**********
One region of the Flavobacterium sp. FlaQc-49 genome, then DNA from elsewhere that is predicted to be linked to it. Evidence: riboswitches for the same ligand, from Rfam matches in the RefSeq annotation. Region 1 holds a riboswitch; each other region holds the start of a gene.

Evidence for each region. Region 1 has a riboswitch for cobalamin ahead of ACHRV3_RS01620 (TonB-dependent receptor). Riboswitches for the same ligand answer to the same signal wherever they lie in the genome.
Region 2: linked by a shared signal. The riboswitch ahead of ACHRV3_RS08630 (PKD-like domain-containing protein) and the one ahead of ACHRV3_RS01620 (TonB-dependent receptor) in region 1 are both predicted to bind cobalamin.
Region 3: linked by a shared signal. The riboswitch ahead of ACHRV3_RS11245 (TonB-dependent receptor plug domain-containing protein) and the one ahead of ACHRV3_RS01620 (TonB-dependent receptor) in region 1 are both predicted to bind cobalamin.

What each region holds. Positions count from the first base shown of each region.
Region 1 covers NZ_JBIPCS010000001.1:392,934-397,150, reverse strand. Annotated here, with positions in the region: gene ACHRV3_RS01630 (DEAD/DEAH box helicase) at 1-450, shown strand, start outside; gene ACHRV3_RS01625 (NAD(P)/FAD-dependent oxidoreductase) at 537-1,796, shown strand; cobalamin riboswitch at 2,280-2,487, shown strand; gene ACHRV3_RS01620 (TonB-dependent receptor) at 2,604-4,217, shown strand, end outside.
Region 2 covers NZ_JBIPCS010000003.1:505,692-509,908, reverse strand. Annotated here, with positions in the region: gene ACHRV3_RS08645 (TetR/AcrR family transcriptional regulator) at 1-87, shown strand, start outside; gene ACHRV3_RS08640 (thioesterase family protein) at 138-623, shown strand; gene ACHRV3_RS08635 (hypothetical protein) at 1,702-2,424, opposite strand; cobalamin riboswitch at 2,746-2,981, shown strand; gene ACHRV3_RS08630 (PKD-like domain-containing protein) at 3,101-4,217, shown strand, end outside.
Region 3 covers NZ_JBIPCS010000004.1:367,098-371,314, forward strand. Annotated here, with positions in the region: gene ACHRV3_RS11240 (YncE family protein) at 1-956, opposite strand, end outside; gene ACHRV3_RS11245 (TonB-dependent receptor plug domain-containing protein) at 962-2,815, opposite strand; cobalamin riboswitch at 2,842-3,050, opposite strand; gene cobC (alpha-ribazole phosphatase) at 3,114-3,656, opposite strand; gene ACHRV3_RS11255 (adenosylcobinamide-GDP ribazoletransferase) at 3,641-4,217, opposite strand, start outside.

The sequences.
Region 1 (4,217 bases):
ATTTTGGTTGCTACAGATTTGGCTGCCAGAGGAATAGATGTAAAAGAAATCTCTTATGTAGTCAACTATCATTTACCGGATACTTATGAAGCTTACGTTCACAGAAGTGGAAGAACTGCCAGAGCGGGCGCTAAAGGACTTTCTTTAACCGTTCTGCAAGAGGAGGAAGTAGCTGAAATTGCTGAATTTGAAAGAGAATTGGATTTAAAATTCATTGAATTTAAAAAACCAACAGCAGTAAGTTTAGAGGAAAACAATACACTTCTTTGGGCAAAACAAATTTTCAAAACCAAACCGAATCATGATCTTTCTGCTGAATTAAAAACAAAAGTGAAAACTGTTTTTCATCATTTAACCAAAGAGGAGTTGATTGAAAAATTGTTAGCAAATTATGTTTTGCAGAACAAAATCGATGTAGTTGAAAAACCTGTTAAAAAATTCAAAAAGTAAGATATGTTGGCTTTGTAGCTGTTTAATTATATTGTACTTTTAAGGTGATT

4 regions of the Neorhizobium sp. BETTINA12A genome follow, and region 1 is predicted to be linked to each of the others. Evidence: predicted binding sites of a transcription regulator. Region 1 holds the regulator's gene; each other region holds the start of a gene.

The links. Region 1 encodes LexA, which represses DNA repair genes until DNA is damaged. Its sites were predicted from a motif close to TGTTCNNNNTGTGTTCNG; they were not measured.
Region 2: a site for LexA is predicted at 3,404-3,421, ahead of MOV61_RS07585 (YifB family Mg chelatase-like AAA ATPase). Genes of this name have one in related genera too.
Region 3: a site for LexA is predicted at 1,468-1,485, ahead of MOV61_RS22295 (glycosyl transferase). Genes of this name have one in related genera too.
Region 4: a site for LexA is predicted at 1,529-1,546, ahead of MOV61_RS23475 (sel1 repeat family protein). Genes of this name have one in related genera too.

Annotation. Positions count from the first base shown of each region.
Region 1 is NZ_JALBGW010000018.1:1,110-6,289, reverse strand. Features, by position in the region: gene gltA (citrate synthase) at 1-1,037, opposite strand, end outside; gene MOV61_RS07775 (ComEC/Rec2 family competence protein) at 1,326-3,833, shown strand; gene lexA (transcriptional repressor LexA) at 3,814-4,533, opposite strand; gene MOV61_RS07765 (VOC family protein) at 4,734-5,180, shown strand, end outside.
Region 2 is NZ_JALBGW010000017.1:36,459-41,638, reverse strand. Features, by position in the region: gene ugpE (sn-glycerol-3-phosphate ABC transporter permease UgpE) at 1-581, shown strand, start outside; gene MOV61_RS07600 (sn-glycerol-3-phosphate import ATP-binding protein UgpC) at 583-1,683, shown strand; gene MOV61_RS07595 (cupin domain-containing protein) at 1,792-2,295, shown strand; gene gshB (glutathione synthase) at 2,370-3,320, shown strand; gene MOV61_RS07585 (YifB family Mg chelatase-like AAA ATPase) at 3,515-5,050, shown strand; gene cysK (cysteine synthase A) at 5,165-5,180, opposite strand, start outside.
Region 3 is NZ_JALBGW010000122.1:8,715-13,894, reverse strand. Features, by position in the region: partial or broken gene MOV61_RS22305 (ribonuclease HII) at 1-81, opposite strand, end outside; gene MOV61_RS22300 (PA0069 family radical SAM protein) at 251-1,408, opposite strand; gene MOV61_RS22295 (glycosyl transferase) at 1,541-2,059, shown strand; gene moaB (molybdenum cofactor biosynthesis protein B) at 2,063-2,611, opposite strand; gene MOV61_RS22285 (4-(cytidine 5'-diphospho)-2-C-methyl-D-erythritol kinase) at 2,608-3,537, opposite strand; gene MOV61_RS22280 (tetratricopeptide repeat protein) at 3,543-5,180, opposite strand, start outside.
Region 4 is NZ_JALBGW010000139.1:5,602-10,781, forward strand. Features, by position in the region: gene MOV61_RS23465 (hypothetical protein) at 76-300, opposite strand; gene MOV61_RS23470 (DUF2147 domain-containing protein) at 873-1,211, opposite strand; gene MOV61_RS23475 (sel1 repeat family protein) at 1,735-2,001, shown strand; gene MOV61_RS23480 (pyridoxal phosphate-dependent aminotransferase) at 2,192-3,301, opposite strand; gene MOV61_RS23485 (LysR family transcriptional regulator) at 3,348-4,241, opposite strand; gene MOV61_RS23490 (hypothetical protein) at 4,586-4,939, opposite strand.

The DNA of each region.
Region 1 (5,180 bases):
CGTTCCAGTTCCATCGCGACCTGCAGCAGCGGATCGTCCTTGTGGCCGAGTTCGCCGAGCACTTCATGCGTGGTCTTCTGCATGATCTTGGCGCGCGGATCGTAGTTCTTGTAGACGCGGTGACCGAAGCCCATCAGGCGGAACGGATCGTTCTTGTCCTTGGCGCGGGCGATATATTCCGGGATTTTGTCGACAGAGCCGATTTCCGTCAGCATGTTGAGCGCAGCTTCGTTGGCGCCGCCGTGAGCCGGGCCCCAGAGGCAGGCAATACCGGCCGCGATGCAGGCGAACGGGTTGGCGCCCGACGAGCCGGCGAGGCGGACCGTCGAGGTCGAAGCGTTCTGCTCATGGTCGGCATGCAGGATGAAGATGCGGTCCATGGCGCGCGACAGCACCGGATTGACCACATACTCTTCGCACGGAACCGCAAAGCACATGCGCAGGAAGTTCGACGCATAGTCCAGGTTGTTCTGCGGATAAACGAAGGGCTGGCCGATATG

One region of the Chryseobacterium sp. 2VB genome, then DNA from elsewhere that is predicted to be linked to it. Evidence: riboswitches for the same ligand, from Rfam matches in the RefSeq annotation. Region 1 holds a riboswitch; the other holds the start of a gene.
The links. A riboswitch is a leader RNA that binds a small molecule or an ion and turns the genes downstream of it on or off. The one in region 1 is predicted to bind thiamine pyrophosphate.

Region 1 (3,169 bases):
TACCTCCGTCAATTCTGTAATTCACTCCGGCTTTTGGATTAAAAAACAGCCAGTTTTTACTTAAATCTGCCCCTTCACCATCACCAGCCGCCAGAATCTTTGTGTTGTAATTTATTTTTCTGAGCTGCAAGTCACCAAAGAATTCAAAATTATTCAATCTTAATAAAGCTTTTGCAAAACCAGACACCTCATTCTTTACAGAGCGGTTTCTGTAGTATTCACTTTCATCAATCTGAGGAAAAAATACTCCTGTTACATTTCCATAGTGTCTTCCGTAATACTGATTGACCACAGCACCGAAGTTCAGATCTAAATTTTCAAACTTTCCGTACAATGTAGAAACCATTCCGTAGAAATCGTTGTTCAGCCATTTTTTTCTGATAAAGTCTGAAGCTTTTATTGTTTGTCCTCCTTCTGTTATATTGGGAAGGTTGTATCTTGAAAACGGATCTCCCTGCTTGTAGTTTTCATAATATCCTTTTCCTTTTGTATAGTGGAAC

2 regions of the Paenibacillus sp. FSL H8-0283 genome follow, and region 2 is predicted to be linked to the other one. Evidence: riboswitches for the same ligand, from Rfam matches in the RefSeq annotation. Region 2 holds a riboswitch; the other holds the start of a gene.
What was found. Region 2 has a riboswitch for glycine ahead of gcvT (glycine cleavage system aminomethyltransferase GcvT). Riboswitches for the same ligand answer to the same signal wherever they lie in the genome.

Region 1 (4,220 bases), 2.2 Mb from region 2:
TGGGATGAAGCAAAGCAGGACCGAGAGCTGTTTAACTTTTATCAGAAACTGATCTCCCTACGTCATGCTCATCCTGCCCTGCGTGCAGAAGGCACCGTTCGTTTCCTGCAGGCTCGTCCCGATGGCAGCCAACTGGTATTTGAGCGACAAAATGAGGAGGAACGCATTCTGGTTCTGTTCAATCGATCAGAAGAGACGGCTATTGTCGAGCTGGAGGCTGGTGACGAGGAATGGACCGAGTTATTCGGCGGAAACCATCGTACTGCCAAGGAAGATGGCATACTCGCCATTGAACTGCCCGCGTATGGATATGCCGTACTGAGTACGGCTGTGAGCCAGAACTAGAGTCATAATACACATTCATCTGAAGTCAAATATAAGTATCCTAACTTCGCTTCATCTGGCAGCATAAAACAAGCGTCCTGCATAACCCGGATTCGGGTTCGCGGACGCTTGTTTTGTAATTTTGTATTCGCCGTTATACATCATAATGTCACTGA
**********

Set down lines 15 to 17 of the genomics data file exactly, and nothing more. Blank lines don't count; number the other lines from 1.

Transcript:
Region 3: a site for LexA is predicted at 1,468-1,485, ahead of MOV61_RS22295 (glycosyl transferase). Genes of this name have one in related genera too.
Region 4: a site for LexA is predicted at 1,529-1,546, ahead of MOV61_RS23475 (sel1 repeat family protein). Genes of this name have one in related genera too.

Annotation. Positions count from the first base shown of each region.